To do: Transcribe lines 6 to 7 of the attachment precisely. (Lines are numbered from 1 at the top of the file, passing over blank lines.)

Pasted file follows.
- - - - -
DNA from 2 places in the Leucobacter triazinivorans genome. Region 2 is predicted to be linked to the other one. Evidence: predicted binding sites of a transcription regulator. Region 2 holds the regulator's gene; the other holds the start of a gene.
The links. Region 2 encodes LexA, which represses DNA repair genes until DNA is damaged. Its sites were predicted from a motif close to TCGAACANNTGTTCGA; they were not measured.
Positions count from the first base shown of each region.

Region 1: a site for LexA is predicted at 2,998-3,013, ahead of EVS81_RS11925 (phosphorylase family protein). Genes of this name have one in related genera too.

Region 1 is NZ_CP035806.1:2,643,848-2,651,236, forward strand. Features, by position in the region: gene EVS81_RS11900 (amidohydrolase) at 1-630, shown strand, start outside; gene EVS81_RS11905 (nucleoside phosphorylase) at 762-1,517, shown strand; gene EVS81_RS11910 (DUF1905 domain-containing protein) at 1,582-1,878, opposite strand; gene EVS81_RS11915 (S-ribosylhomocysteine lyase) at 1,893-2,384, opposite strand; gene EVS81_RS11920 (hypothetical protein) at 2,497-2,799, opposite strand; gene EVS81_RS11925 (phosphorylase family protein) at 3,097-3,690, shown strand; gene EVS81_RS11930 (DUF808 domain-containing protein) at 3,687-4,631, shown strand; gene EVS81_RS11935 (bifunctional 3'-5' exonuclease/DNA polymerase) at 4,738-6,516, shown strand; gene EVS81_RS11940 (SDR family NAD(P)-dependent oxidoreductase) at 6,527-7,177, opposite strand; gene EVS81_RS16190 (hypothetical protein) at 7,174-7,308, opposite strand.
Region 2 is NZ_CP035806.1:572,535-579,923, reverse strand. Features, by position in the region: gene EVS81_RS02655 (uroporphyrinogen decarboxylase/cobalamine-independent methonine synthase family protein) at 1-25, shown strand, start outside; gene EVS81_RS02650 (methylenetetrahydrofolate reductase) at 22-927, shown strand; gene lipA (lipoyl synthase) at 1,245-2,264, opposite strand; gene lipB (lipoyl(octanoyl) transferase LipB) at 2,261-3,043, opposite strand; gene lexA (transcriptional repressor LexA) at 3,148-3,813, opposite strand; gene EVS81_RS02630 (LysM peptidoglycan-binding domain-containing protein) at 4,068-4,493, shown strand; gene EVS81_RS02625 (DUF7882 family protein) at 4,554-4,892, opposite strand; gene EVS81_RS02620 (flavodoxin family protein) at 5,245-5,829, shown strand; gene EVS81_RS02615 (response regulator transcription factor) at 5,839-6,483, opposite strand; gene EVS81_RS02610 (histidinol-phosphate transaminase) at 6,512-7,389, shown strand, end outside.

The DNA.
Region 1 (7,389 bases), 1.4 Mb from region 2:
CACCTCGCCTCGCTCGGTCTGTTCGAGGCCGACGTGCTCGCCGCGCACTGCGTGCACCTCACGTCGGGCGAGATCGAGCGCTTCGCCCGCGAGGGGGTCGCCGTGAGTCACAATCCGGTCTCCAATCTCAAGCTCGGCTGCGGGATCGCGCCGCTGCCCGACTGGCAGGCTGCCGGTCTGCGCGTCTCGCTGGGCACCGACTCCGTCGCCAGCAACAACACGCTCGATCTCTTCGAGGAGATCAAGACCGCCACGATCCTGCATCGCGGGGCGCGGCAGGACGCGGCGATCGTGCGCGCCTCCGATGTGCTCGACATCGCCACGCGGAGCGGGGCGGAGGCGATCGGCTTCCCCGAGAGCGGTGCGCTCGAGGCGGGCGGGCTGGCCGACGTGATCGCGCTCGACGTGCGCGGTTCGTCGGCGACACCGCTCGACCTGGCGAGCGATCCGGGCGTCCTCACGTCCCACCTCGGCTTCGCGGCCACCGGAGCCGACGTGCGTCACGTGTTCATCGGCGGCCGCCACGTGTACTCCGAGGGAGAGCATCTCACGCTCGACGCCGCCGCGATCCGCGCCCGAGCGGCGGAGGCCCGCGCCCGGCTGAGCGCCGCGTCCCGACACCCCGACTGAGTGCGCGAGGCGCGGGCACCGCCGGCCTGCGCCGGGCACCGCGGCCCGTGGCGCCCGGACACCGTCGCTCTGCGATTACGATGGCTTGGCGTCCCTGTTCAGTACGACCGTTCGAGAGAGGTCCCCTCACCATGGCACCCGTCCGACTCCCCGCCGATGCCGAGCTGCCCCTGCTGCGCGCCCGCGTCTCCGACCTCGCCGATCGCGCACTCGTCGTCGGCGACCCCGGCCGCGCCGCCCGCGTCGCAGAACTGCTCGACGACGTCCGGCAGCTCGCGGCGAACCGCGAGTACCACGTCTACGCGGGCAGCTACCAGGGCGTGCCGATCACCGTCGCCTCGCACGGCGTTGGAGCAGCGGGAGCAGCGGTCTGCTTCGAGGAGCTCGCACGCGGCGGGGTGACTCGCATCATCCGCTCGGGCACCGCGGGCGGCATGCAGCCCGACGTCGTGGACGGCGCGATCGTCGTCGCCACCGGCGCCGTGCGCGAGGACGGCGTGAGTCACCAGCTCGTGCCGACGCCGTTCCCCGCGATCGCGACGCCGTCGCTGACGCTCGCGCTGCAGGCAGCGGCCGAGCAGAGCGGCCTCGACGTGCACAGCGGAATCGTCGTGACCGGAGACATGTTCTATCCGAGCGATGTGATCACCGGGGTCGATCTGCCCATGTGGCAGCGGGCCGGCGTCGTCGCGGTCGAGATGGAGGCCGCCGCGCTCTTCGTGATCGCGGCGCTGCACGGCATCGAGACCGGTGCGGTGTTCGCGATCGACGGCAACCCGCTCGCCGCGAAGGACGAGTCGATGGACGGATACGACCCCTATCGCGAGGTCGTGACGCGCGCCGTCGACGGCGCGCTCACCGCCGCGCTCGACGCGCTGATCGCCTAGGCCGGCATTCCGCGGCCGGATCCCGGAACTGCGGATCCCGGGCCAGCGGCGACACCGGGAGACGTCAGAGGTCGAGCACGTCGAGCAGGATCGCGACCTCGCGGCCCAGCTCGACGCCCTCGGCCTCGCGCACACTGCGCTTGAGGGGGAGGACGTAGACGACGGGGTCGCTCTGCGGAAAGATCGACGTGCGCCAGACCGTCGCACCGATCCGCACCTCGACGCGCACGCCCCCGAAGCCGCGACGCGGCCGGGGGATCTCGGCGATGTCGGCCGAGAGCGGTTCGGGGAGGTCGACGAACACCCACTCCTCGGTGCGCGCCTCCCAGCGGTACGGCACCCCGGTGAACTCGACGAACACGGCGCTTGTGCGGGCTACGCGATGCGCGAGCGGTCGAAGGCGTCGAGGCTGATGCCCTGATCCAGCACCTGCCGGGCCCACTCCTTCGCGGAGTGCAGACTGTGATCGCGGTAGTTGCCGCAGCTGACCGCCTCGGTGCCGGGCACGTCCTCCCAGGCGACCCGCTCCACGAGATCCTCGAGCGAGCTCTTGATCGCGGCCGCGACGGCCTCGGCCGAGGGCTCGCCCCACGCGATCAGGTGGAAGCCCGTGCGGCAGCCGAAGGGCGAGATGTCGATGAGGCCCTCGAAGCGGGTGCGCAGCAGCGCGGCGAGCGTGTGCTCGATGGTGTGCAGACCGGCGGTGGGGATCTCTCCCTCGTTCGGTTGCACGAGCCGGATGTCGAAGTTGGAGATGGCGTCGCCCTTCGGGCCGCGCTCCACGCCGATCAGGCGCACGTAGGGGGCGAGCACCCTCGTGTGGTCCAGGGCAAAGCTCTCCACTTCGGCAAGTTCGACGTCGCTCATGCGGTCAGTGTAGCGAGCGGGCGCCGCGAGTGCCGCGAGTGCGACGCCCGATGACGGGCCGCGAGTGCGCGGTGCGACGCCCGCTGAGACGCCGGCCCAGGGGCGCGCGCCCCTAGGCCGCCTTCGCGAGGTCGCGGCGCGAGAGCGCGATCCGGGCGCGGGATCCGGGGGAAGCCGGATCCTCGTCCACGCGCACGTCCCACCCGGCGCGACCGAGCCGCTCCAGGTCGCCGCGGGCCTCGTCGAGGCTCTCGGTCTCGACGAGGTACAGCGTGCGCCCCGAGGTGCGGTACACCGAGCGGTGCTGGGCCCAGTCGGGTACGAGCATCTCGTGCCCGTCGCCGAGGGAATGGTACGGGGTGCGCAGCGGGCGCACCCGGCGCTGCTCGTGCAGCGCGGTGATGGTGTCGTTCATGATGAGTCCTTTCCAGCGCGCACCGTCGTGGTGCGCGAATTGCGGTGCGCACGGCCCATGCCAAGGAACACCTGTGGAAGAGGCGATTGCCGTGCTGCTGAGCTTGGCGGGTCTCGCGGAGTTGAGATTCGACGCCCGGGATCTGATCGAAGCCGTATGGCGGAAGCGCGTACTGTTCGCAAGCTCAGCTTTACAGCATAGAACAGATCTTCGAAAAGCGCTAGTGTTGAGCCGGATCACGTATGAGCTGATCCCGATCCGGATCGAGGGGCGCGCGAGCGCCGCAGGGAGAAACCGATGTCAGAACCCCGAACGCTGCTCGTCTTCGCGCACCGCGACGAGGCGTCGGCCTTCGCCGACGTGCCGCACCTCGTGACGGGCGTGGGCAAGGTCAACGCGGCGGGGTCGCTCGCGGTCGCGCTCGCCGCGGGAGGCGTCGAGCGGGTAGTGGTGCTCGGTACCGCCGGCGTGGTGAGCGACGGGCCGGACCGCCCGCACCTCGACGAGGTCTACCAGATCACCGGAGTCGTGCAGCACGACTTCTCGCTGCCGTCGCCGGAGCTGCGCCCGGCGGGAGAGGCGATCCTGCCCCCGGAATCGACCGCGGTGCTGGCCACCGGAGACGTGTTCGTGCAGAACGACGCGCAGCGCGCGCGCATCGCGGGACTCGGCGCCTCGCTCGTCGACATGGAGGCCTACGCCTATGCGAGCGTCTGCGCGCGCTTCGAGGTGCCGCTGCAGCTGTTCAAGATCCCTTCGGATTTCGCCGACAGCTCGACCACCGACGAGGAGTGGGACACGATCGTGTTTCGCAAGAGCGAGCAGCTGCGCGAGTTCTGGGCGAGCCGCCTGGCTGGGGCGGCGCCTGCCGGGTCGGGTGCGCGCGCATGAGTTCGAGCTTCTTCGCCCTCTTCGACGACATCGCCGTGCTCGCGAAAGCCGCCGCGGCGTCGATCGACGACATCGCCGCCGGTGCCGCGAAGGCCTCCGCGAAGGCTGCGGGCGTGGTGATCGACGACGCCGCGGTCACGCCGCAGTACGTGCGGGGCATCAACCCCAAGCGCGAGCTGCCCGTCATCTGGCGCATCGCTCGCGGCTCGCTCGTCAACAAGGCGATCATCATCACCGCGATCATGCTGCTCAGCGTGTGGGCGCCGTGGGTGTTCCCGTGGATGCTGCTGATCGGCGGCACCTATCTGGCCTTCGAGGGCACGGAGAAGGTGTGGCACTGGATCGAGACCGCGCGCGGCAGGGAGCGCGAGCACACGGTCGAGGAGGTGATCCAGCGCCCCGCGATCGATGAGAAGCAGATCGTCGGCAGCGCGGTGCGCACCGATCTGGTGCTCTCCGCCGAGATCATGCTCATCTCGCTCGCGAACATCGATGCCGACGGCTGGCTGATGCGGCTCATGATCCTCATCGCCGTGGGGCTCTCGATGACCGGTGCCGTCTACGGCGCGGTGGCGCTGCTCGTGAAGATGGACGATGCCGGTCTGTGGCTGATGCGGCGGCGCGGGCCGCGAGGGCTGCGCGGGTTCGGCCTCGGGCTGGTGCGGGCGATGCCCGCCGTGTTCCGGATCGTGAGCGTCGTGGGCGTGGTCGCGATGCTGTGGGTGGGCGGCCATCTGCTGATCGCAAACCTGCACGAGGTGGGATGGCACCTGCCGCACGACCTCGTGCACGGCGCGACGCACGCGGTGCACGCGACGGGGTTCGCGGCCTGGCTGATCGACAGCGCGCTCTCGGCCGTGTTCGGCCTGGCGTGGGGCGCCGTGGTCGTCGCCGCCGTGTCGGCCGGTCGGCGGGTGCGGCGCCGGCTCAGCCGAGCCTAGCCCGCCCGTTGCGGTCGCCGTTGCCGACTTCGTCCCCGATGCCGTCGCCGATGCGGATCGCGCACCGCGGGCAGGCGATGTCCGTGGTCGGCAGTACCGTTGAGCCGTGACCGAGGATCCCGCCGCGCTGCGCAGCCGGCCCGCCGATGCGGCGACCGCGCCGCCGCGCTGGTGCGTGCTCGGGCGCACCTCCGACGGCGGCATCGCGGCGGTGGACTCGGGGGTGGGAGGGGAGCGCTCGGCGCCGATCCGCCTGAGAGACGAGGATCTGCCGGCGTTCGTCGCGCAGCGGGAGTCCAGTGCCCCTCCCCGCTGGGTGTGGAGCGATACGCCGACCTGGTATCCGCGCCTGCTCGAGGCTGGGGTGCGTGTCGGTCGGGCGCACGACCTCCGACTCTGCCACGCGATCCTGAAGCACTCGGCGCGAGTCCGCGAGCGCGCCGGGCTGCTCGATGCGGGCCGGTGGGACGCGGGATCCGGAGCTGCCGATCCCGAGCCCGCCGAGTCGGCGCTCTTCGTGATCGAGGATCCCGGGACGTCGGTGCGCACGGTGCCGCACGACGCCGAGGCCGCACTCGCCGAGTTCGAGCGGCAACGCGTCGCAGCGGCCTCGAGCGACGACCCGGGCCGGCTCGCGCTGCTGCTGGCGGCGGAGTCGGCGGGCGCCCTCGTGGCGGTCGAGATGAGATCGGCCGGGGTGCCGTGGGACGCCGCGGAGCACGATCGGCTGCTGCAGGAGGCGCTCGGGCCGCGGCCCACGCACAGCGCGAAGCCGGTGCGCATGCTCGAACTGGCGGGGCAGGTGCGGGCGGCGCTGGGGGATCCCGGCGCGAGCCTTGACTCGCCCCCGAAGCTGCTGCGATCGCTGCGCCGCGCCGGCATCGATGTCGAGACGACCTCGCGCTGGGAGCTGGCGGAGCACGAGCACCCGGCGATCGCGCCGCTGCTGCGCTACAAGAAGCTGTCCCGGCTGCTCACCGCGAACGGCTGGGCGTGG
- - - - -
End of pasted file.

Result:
Region 2 is NZ_CP035806.1:572,535-579,923, reverse strand. Features, by position in the region: gene EVS81_RS02655 (uroporphyrinogen decarboxylase/cobalamine-independent methonine synthase family protein) at 1-25, shown strand, start outside; gene EVS81_RS02650 (methylenetetrahydrofolate reductase) at 22-927, shown strand; gene lipA (lipoyl synthase) at 1,245-2,264, opposite strand; gene lipB (lipoyl(octanoyl) transferase LipB) at 2,261-3,043, opposite strand; gene lexA (transcriptional repressor LexA) at 3,148-3,813, opposite strand; gene EVS81_RS02630 (LysM peptidoglycan-binding domain-containing protein) at 4,068-4,493, shown strand; gene EVS81_RS02625 (DUF7882 family protein) at 4,554-4,892, opposite strand; gene EVS81_RS02620 (flavodoxin family protein) at 5,245-5,829, shown strand; gene EVS81_RS02615 (response regulator transcription factor) at 5,839-6,483, opposite strand; gene EVS81_RS02610 (histidinol-phosphate transaminase) at 6,512-7,389, shown strand, end outside.

The DNA.